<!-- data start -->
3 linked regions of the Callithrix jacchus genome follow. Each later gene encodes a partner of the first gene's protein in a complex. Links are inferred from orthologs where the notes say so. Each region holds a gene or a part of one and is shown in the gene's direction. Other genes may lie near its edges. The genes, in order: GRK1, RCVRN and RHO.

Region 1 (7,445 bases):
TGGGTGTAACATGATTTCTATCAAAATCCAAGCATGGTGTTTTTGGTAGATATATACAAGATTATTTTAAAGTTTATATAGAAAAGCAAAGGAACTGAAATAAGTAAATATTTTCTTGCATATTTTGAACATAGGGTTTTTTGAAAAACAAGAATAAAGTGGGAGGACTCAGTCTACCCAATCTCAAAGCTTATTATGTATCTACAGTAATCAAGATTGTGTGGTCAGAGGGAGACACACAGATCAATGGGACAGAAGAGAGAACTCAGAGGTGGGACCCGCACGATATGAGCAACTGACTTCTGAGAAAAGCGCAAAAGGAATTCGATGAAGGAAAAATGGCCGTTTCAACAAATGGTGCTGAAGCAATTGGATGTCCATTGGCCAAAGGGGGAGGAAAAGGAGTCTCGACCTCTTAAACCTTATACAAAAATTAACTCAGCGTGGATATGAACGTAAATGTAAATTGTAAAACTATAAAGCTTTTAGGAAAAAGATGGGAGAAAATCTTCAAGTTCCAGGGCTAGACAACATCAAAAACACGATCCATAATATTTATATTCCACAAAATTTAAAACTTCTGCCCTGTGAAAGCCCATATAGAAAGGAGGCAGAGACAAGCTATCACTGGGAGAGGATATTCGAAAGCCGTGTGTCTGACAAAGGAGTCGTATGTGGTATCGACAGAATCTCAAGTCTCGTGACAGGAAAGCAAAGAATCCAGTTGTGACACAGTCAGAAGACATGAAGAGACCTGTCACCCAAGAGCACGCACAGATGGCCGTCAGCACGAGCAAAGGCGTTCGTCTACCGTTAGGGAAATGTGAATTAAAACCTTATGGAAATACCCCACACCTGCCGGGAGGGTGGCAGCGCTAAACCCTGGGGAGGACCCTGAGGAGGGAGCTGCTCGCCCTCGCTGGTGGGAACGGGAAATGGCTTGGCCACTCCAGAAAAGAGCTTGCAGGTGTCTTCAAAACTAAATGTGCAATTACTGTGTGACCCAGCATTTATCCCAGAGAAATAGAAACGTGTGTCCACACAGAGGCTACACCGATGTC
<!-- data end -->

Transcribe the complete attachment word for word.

3 linked regions of the Callithrix jacchus genome follow. Each later gene encodes a partner of the first gene's protein in a complex. Links are inferred from orthologs where the notes say so. Each region holds a gene or a part of one and is shown in the gene's direction. Other genes may lie near its edges. The genes, in order: GRK1, RCVRN and RHO.

Region 1 (7,445 bases):
TGGGTGTAACATGATTTCTATCAAAATCCAAGCATGGTGTTTTTGGTAGATATATACAAGATTATTTTAAAGTTTATATAGAAAAGCAAAGGAACTGAAATAAGTAAATATTTTCTTGCATATTTTGAACATAGGGTTTTTTGAAAAACAAGAATAAAGTGGGAGGACTCAGTCTACCCAATCTCAAAGCTTATTATGTATCTACAGTAATCAAGATTGTGTGGTCAGAGGGAGACACACAGATCAATGGGACAGAAGAGAGAACTCAGAGGTGGGACCCGCACGATATGAGCAACTGACTTCTGAGAAAAGCGCAAAAGGAATTCGATGAAGGAAAAATGGCCGTTTCAACAAATGGTGCTGAAGCAATTGGATGTCCATTGGCCAAAGGGGGAGGAAAAGGAGTCTCGACCTCTTAAACCTTATACAAAAATTAACTCAGCGTGGATATGAACGTAAATGTAAATTGTAAAACTATAAAGCTTTTAGGAAAAAGATGGGAGAAAATCTTCAAGTTCCAGGGCTAGACAACATCAAAAACACGATCCATAATATTTATATTCCACAAAATTTAAAACTTCTGCCCTGTGAAAGCCCATATAGAAAGGAGGCAGAGACAAGCTATCACTGGGAGAGGATATTCGAAAGCCGTGTGTCTGACAAAGGAGTCGTATGTGGTATCGACAGAATCTCAAGTCTCGTGACAGGAAAGCAAAGAATCCAGTTGTGACACAGTCAGAAGACATGAAGAGACCTGTCACCCAAGAGCACGCACAGATGGCCGTCAGCACGAGCAAAGGCGTTCGTCTACCGTTAGGGAAATGTGAATTAAAACCTTATGGAAATACCCCACACCTGCCGGGAGGGTGGCAGCGCTAAACCCTGGGGAGGACCCTGAGGAGGGAGCTGCTCGCCCTCGCTGGTGGGAACGGGAAATGGCTTGGCCACTCCAGAAAAGAGCTTGCAGGTGTCTTCAAAACTAAATGTGCAATTACTGTGTGACCCAGCATTTATCCCAGAGAAATAGAAACGTGTGTCCACACAGAGGCTACACCGATGTC